Take a moment to notice your breathing. Are you breathing through your nose or through your mouth? Unless you just finished exercising or running up the stairs, you should be breathing through your nose.
Many people breathe through their mouth most of the time, however. Typically, this is when the nasal passages are blocked, as from allergies, enlarged tonsils or adenoids, or respiratory infections.
Unfortunately, mouth breathing disrupts our natural body mechanics. Chronic mouth breathers tend to bring their head forward in front of their shoulders and tilted back to maintain an open airway. Over time, this can affect both the posture and the bite. What started out to be a problem with the nose can turn into dental problems.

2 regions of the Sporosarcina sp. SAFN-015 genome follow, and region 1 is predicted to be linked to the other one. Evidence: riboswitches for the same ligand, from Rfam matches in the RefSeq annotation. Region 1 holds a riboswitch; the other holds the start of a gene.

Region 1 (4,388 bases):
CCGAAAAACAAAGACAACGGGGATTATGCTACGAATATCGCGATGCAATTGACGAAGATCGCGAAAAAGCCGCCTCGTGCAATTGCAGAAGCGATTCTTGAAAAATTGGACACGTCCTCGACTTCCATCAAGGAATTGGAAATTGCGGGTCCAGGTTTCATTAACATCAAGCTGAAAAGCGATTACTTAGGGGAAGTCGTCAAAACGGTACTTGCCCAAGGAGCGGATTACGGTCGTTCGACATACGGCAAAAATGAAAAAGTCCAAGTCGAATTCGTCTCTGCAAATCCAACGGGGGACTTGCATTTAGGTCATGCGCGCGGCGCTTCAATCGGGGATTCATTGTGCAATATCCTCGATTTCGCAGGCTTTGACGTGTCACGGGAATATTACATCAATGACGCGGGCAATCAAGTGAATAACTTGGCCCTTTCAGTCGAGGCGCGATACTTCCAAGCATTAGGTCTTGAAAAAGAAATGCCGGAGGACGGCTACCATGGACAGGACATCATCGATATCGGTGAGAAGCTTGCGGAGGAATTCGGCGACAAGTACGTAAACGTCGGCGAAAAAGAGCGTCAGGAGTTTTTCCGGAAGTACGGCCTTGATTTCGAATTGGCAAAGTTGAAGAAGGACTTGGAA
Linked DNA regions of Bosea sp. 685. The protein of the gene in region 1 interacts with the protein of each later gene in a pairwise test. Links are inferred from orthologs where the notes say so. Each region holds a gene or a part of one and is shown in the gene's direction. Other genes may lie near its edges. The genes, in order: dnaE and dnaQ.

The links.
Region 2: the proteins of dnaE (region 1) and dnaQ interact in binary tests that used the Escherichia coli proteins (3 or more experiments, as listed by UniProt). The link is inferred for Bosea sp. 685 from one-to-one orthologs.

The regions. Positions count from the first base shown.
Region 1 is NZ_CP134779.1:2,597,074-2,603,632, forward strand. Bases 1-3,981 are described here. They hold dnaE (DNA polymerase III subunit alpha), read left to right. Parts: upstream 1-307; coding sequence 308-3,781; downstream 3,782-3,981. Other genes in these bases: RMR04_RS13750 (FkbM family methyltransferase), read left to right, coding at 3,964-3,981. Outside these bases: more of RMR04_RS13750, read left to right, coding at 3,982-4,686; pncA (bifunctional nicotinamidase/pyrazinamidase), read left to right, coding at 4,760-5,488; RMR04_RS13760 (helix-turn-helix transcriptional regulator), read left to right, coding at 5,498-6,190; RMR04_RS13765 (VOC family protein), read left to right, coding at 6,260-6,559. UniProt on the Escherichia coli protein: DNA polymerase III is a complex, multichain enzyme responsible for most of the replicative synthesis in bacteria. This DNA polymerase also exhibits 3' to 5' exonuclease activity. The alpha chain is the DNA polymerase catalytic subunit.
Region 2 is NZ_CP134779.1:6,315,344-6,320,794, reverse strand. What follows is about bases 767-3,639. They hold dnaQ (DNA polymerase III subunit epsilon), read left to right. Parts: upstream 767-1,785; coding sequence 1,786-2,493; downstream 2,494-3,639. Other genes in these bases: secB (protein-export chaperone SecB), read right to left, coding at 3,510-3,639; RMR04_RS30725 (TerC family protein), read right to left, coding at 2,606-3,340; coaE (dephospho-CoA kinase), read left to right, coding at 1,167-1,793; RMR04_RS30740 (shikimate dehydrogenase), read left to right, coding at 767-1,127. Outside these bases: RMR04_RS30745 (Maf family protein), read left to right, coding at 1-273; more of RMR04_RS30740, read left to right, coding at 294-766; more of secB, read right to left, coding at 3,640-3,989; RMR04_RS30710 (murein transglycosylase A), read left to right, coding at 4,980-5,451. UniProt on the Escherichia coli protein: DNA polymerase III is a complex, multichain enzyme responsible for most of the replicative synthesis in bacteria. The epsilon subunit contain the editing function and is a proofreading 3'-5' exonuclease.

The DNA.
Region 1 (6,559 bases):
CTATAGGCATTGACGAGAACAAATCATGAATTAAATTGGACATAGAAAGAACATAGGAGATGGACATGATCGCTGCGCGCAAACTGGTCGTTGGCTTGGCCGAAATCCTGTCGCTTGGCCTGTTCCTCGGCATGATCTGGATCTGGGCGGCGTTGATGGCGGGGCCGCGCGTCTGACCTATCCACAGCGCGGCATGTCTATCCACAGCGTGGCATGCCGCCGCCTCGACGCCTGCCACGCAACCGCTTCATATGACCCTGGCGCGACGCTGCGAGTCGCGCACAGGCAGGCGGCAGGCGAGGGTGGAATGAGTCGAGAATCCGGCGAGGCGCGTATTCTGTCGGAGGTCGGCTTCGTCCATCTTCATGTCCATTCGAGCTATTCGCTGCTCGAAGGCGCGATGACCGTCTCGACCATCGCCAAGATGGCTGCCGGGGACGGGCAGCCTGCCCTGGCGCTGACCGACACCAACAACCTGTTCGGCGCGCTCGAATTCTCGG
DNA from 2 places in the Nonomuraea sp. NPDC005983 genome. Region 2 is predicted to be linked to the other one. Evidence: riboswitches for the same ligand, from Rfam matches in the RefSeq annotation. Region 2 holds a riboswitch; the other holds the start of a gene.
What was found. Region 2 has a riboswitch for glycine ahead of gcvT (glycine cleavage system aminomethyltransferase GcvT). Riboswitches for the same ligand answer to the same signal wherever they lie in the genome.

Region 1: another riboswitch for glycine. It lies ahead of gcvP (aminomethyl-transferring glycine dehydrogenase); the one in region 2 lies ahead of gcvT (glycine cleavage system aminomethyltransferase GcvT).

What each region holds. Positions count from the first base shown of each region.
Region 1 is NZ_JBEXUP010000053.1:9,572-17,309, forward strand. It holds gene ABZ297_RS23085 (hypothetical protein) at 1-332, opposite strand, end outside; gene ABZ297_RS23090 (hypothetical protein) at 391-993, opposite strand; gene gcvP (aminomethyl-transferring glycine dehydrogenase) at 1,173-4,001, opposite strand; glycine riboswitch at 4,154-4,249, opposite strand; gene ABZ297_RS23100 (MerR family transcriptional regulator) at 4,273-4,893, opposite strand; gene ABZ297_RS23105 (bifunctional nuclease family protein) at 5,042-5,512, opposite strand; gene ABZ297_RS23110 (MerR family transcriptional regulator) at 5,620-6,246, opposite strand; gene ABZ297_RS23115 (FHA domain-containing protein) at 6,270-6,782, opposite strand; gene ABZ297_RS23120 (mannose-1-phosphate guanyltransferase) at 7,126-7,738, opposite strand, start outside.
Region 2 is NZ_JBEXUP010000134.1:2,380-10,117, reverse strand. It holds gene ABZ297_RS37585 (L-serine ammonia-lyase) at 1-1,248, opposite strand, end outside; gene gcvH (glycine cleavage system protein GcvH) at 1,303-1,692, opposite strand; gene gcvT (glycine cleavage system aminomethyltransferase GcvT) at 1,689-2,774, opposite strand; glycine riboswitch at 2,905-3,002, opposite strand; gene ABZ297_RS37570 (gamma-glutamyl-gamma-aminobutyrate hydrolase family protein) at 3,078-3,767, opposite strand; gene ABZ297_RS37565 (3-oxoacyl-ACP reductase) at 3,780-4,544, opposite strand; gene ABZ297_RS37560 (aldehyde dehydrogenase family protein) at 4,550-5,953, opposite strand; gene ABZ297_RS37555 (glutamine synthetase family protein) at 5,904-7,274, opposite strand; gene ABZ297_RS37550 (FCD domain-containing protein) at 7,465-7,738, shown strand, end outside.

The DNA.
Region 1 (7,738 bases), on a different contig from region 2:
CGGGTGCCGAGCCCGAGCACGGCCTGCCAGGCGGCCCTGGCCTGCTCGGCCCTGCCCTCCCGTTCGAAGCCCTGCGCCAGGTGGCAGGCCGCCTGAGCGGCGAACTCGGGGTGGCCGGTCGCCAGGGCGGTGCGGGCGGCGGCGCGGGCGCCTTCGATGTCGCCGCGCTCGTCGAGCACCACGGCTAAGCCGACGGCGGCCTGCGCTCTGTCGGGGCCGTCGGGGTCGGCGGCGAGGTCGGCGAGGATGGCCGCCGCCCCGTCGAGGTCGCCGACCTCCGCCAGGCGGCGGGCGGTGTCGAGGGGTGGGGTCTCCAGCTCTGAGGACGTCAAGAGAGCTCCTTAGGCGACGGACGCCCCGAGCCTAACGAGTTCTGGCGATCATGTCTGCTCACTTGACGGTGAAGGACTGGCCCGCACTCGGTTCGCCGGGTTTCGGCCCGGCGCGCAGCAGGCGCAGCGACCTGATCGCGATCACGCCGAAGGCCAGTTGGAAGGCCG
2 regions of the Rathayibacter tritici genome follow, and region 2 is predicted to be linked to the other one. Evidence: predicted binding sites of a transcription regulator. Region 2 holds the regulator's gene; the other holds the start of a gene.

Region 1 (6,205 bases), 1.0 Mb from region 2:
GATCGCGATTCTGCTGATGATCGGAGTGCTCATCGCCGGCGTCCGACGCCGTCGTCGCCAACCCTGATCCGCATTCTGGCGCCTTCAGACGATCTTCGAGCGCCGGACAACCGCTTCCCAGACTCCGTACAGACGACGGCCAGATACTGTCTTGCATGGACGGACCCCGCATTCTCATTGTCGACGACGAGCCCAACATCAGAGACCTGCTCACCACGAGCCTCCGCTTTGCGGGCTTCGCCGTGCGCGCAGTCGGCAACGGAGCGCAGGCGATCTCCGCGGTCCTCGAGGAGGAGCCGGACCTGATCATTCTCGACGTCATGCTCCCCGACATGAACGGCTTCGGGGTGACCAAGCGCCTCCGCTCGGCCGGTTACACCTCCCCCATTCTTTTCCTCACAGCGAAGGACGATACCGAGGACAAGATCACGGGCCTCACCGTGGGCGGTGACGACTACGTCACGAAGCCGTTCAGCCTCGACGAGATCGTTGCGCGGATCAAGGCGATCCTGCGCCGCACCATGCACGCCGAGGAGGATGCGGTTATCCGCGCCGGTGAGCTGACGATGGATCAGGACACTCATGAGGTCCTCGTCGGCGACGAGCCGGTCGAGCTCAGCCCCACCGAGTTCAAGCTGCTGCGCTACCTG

Correcting the problem means that the cause of the nasal blockage must first be identified and treated. If the jaw or bite has been affected, this too must be dentally corrected in order to maintain a proper airway.
Open-mouth breathing in children is especially dangerous, as:
- The jaw bones may not grow properly
- The child may develop a bad bite or malocclusion
- The child can develop an enlarged heart
- There can be a generalized growth deficiency
Dr. John is trained to identify such a problem and to correct the tooth and jaw issues that may result. He can make the referral to the right medical provider to get you breathing correctly.